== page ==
Tell it to The Packer | Letter to the Editor

Kathy Means
Produce Marketing Association
Newark, Del.

Reading your editorial of Jan. 24, “Wal-Mart’s noble profit goal,” we (the Produce Marketing Association) have to agree that reducing produce prices will drive demand.

Yet we take issue with a comment in the editorial: “The bigger issue is that Simon is on to something that’s become more glaring during the recession: Many families do have to choose between healthier food that is expensive or cheaper food that is unhealthy.”

This perception is perpetuated by public officials, health professionals, foodies, consumers, and now The Packer.

We urge The Packer to share the basis of this contention because our own research indicates it simply isn’t true.

Last year PMA conducted research to combat this myth that produce is expensive.

Our research shows that the average consumer can get 4.5 cups (the daily recommendation for healthy adults — nine servings) of a wide variety of fresh fruits and vegetables for $2.18, and bargain hunters can get this amount for 88 cents.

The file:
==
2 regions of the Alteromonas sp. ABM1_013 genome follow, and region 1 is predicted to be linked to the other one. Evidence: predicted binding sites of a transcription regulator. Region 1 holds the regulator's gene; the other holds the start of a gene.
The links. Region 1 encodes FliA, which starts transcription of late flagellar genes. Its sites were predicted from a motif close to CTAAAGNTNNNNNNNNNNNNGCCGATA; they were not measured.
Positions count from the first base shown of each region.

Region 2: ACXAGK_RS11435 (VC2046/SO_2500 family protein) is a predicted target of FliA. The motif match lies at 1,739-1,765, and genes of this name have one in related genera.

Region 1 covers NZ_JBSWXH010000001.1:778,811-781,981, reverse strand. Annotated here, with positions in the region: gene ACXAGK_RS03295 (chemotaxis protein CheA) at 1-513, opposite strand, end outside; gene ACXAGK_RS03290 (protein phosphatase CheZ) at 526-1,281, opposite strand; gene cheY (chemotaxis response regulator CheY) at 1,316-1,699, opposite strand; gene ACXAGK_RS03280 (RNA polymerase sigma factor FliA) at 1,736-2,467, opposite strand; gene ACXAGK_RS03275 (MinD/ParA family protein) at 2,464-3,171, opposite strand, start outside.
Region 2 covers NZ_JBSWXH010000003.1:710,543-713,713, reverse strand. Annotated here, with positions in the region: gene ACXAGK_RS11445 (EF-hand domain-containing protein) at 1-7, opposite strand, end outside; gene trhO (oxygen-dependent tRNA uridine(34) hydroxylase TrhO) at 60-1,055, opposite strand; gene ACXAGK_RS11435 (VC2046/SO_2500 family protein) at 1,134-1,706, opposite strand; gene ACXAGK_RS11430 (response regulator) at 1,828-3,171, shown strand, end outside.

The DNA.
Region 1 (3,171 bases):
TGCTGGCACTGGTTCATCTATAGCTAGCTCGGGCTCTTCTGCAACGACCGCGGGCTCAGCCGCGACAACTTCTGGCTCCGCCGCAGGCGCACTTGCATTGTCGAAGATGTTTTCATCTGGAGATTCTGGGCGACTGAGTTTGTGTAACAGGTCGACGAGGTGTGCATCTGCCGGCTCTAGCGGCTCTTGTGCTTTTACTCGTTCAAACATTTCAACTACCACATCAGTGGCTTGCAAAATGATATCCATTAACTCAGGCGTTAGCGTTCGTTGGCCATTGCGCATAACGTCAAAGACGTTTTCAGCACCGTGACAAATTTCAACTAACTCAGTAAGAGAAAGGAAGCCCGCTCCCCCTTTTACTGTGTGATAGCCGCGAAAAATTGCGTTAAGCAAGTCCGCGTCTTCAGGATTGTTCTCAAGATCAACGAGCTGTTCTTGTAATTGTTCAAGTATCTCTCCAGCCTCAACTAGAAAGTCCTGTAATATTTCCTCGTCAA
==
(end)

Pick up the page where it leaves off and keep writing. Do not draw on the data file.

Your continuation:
These numbers are fairly consistent across the seasons and across the country. What unhealthy foods beat this for stomach-filling food volume — chips, candy, even fast food?

Certainly price is only one piece of the puzzle. And consumers will say produce is expensive for reasons beyond the price.

They may be concerned about understanding how to select, handle and prepare fresh produce.

Or they may be concerned that their families won’t like it. We have remedies for all of that as well — teach consumers how to choose, handle and prepare fresh produce.

Everyone in our industry, including our trade publications, needs to advocate for produce and debunk myths like this. We must reclaim and shape our brand.

The research shows produce doesn’t have to be expensive, and our industry has the tools to help consumers choose and use fresh fruits and vegetables successfully.

If we don’t stick up for produce and counter myths when we hear them, who will?